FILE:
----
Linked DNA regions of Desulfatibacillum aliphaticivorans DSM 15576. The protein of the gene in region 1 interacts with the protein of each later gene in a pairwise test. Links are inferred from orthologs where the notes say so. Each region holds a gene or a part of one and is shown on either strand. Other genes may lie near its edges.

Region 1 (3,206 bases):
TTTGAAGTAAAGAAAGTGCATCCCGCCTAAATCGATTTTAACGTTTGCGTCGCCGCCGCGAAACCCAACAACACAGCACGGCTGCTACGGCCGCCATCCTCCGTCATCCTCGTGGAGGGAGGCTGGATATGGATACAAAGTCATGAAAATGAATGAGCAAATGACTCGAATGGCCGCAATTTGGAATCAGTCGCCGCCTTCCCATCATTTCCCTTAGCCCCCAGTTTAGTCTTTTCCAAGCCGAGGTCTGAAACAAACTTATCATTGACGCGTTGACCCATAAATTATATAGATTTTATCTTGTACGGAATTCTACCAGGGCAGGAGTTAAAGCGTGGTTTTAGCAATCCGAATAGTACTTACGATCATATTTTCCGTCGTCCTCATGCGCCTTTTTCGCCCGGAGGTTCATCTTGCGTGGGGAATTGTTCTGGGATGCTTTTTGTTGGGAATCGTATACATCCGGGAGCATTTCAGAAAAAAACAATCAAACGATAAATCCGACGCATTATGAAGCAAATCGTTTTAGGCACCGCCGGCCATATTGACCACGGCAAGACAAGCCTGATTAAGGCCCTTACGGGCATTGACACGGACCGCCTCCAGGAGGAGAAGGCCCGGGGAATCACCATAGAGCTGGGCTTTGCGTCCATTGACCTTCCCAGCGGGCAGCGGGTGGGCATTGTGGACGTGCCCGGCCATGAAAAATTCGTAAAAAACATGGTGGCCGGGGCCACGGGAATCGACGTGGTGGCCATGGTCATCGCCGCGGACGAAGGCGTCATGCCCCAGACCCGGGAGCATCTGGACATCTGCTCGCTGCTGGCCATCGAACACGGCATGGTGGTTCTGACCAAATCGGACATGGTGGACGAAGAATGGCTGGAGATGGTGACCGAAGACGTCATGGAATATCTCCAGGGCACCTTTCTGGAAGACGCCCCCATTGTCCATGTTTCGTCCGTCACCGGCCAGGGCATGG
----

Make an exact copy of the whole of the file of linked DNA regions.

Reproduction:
Linked DNA regions of Desulfatibacillum aliphaticivorans DSM 15576. The protein of the gene in region 1 interacts with the protein of each later gene in a pairwise test. Links are inferred from orthologs where the notes say so. Each region holds a gene or a part of one and is shown on either strand. Other genes may lie near its edges.

Region 1 (3,206 bases):
TTTGAAGTAAAGAAAGTGCATCCCGCCTAAATCGATTTTAACGTTTGCGTCGCCGCCGCGAAACCCAACAACACAGCACGGCTGCTACGGCCGCCATCCTCCGTCATCCTCGTGGAGGGAGGCTGGATATGGATACAAAGTCATGAAAATGAATGAGCAAATGACTCGAATGGCCGCAATTTGGAATCAGTCGCCGCCTTCCCATCATTTCCCTTAGCCCCCAGTTTAGTCTTTTCCAAGCCGAGGTCTGAAACAAACTTATCATTGACGCGTTGACCCATAAATTATATAGATTTTATCTTGTACGGAATTCTACCAGGGCAGGAGTTAAAGCGTGGTTTTAGCAATCCGAATAGTACTTACGATCATATTTTCCGTCGTCCTCATGCGCCTTTTTCGCCCGGAGGTTCATCTTGCGTGGGGAATTGTTCTGGGATGCTTTTTGTTGGGAATCGTATACATCCGGGAGCATTTCAGAAAAAAACAATCAAACGATAAATCCGACGCATTATGAAGCAAATCGTTTTAGGCACCGCCGGCCATATTGACCACGGCAAGACAAGCCTGATTAAGGCCCTTACGGGCATTGACACGGACCGCCTCCAGGAGGAGAAGGCCCGGGGAATCACCATAGAGCTGGGCTTTGCGTCCATTGACCTTCCCAGCGGGCAGCGGGTGGGCATTGTGGACGTGCCCGGCCATGAAAAATTCGTAAAAAACATGGTGGCCGGGGCCACGGGAATCGACGTGGTGGCCATGGTCATCGCCGCGGACGAAGGCGTCATGCCCCAGACCCGGGAGCATCTGGACATCTGCTCGCTGCTGGCCATCGAACACGGCATGGTGGTTCTGACCAAATCGGACATGGTGGACGAAGAATGGCTGGAGATGGTGACCGAAGACGTCATGGAATATCTCCAGGGCACCTTTCTGGAAGACGCCCCCATTGTCCATGTTTCGTCCGTCACCGGCCAGGGCATGG